Oil rises on Iran sanctions and lower US stockpiles

An oil well pump jack is seen at an oil field supply yard near Denver, Colorado, U.S., February 2, 2015. (Reuters)
Updated 30 August 2018
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Oil rises on Iran sanctions and lower US stockpiles

LONDON: Oil prices extended gains yesterday as the market considered the impact of reduced Iranian exports and a fall in
US stockpiles.

Brent crude gained more than 50 cents a barrel at $77.64 by midday in London, taking its weekly gain to almost 10 percent.

US light crude was 40 cents higher at about $69.91.

“The oil market is once again tightening after a short period in late June and early July when it was likely oversupplied,” said Giovanni Staunovo, an analyst at UBS Group AG in Zurich. “Iranian oil export declines are already visible well in advance of US oil-related sanctions.”

Most of Iran’s customers are already facing difficulties in buying the country’s crude even before sanctions are imposed on Nov. 4, Bloomberg reported on Thursday.

India and China’s combined purchases of Iranian oil could drop about 23 percent to almost 1 million barrels a day amid the US restrictions, ESAI Energy said. 

OPEC is set to discuss the impact of the decline in Iranian crude on global energy markets when it meets in December — more than a month after the oil sanctions come into effect.

“A sudden drop in Iranian crude shipments from the market will cause big shortages and a negative impact on oil prices,” he said, referring to a possible increase in prices,” Alaa Al-Yasiri the head of Iraq’s state-oil marketer SOMO, told Reuters on Wednesday. “It’s very difficult to predict what’s going to happen in next OPEC meeting but producers must find ways to make up for Iranian crude that the market will lose. The major issue during the next OPEC meeting will be are producers really ready to pump more oil to compensate Iran’s share?”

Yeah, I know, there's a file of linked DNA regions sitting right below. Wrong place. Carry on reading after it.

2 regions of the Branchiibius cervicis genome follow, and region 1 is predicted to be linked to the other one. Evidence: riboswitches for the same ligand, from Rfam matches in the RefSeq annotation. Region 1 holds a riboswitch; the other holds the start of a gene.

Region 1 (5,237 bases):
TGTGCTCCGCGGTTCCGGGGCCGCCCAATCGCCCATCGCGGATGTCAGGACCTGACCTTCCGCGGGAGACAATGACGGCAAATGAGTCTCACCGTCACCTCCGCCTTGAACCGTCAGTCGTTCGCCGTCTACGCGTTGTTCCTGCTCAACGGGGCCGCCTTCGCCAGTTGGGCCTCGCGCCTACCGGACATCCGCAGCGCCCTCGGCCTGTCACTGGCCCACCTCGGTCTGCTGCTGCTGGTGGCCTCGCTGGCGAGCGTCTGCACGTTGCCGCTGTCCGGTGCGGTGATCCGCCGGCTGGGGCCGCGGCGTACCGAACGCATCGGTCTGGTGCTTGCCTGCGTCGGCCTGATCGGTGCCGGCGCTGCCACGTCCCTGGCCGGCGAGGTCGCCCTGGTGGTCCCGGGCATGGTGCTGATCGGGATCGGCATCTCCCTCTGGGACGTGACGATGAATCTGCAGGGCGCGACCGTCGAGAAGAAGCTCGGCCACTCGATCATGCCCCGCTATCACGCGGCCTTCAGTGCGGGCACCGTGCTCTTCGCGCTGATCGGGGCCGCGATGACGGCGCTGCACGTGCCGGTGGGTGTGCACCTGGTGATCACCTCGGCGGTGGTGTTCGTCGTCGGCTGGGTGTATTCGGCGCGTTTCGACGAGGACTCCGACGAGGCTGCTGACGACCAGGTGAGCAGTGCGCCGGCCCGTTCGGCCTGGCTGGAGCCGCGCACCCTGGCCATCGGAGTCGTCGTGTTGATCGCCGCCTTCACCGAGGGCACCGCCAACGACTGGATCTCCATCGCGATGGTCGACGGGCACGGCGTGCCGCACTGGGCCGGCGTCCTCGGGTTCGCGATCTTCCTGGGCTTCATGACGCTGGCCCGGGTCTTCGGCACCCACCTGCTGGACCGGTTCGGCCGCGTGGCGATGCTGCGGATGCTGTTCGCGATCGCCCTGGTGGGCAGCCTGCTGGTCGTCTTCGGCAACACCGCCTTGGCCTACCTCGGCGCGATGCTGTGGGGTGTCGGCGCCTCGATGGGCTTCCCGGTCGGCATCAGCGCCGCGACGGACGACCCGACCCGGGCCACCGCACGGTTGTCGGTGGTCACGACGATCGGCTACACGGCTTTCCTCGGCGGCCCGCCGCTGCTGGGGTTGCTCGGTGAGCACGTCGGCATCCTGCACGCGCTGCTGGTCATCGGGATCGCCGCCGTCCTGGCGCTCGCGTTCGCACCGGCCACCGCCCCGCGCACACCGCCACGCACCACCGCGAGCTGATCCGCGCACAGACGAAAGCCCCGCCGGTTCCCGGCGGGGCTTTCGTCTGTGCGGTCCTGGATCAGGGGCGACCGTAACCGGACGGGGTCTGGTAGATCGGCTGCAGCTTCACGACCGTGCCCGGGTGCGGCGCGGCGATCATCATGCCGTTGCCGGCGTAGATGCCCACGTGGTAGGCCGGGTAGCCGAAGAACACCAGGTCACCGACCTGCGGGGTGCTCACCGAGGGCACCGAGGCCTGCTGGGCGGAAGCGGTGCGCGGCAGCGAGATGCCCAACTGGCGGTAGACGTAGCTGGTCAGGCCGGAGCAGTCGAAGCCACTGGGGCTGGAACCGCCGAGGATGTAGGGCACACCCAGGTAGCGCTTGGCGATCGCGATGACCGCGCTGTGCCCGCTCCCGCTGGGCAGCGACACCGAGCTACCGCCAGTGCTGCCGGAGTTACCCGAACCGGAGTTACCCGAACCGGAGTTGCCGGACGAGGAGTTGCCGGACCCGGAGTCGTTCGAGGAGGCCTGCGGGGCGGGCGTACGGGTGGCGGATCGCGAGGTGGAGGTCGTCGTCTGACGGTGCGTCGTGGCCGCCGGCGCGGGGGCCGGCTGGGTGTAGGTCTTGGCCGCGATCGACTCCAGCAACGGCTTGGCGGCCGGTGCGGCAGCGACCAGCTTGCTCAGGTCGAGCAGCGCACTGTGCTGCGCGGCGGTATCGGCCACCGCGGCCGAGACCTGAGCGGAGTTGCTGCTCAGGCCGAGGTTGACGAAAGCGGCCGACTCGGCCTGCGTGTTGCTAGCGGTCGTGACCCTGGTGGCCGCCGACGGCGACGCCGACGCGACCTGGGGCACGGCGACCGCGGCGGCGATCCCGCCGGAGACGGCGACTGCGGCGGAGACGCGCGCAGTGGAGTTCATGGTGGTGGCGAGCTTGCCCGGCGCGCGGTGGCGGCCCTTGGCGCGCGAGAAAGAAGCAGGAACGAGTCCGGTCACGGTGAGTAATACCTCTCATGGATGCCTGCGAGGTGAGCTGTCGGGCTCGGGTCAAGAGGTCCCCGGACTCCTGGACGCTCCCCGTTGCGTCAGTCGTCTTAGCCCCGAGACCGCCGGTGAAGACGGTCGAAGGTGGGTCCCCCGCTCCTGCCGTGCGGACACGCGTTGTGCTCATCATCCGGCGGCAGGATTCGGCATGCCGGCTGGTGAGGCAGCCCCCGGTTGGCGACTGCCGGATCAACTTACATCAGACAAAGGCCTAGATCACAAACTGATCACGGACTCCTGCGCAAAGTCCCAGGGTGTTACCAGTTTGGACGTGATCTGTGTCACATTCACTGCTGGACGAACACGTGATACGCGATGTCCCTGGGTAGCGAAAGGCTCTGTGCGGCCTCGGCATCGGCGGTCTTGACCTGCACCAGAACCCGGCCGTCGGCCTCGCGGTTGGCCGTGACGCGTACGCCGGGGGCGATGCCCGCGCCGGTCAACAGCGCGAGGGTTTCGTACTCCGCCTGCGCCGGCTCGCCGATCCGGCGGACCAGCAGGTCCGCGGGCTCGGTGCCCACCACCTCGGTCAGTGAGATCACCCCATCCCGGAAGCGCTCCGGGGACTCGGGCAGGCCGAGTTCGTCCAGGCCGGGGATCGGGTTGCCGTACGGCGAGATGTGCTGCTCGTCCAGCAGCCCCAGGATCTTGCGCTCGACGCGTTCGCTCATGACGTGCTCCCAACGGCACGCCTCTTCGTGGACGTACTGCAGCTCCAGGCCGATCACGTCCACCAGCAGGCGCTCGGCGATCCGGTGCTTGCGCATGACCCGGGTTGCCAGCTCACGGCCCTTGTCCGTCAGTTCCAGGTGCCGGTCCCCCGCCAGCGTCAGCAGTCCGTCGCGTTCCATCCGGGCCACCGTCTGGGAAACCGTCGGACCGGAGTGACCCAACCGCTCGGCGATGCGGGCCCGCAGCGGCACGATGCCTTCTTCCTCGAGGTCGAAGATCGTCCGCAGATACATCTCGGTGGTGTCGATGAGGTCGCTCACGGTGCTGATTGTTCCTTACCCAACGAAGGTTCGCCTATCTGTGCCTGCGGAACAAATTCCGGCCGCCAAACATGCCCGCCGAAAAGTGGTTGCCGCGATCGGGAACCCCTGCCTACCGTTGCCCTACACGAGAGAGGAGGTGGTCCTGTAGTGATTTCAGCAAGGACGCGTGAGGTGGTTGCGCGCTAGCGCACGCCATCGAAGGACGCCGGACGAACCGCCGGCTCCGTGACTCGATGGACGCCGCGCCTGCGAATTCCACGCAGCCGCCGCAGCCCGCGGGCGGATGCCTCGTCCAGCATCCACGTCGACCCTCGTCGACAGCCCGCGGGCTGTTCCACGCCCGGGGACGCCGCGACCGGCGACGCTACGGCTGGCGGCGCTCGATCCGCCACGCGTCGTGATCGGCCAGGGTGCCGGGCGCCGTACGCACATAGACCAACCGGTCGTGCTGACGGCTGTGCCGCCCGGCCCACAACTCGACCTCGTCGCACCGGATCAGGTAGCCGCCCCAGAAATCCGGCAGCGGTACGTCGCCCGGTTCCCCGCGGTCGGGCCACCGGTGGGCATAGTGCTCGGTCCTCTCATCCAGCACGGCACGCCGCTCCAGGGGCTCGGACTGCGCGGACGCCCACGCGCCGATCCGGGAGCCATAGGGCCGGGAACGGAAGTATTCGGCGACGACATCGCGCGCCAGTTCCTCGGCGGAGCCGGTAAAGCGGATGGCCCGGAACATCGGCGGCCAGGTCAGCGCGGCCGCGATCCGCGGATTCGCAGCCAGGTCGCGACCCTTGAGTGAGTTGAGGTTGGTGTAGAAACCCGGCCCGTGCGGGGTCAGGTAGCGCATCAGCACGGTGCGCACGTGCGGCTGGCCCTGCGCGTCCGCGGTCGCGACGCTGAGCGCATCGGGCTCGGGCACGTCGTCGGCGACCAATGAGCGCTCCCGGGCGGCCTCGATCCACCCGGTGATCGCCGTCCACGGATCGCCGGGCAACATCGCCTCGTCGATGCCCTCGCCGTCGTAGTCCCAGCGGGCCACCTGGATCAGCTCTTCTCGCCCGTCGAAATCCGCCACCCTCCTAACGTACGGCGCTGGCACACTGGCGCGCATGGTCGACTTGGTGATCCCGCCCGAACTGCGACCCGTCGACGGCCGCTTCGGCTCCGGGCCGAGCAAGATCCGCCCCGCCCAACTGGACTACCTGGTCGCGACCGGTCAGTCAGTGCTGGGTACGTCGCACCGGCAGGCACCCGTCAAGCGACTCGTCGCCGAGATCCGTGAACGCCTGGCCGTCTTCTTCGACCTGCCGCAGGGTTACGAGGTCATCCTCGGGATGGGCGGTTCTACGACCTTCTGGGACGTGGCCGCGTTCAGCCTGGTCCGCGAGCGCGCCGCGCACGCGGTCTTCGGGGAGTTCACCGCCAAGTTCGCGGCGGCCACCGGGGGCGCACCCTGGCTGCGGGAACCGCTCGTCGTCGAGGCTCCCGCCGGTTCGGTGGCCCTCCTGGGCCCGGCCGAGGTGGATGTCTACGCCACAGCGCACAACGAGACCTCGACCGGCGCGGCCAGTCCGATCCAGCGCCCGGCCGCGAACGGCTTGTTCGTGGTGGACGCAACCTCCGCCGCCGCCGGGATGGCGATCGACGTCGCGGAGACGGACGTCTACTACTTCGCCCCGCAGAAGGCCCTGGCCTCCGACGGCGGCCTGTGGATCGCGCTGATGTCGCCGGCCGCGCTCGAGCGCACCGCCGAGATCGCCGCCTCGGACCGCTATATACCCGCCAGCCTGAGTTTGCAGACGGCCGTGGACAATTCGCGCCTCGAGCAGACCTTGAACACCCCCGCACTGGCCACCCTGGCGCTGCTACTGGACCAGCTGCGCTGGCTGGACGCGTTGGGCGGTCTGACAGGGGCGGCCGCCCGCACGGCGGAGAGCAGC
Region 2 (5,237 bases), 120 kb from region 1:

Ongoing concerns over supplies from Venezuela as well as declining US oil inventories have stengthened claims that the global oil market is tightening once again.

US commercial crude inventories fell by 2.6 million barrels in the week to Aug. 24, to 405.79 million barrels, the Energy Information Administration said on Wednesday. That was more than forecast.

Still, current US sanctions on Iran are unlikely to stop Iranian oil exports completely, a long-time adviser at Saudi Arabia’s Energy Ministry said on Tuesday, adding Iran would be unable to close the straits of Hormuz and Bab Al-Mandab even partially.

Speaking at an oil conference in the Norwegian city of Stavanger, Ibrahim Al-Muhanna said that Iran would be the first to lose out from any move to block those major shipping routes and that any such action would trigger further sanctions on Iran.

Iran has said if it cannot sell its oil due to US pressure, then no other regional country will be allowed to do so either, threatening to block the Strait of Hormuz.

“The amount of oil going through the Strait of Hormuz is so large. There’s more than 18 million barrels a day, about two-thirds of world maritime oil trade. Meaning, cutting oil from there will lead to an acute oil shortage and prices will skyrocket,” Muhanna said.


OPEC may cancel April meet, but hold steady on oil output: Saudi energy minister

Saudi Arabia’s energy minister Khalid Al-Falih that April may be premature to make any production decision for the second half. (Reuters)
Updated 18 March 2019
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OPEC may cancel April meet, but hold steady on oil output: Saudi energy minister

  • ‘As long as the levels of inventories are rising and we are far from normal levels, we will stay the course guiding the market toward balance’
  • ‘The consensus we heard ... is that April will be premature to make any production decision for the second half’

BAKU: OPEC and its non-OPEC partners need to reconsider if there is a need for a meeting in April, Saudi Arabia’s energy minister said on Monday, adding that there was no pressure from the United States to increase supply.
“We are not under pressure except by the market,” Khalid Al-Falih told reporters ahead of a meeting of the Joint Ministerial Monitoring Committee (JMMC) in Baku, the capital of Azerbaijan.
“As long as the levels of inventories are rising and we are far from normal levels, we will stay the course guiding the market toward balance.”
The JMMC includes major oil producers Saudi Arabia and Russia and monitors the oil market and conformity levels with supply cuts.
“There is a consensus that has also emerged that no matter what, we should stay the course until the end of June.”
Asked whether he was updated on whether the United States administration would extend the waivers it granted to buyers of Iranian crude, which are due to end in May, Al-Falih said: “Until we see it hurting consumers, until we see the impact on inventory, we are not going to change course.”
The oil producers are due to meet next in April in Vienna, but Al-Falih said this may not happen.
“The consensus we heard ... is that April will be premature to make any production decision for the second half,” Al-Falih said.
“We may not have a meeting in April,” he said, adding that the JMMC may recommend this later on Monday.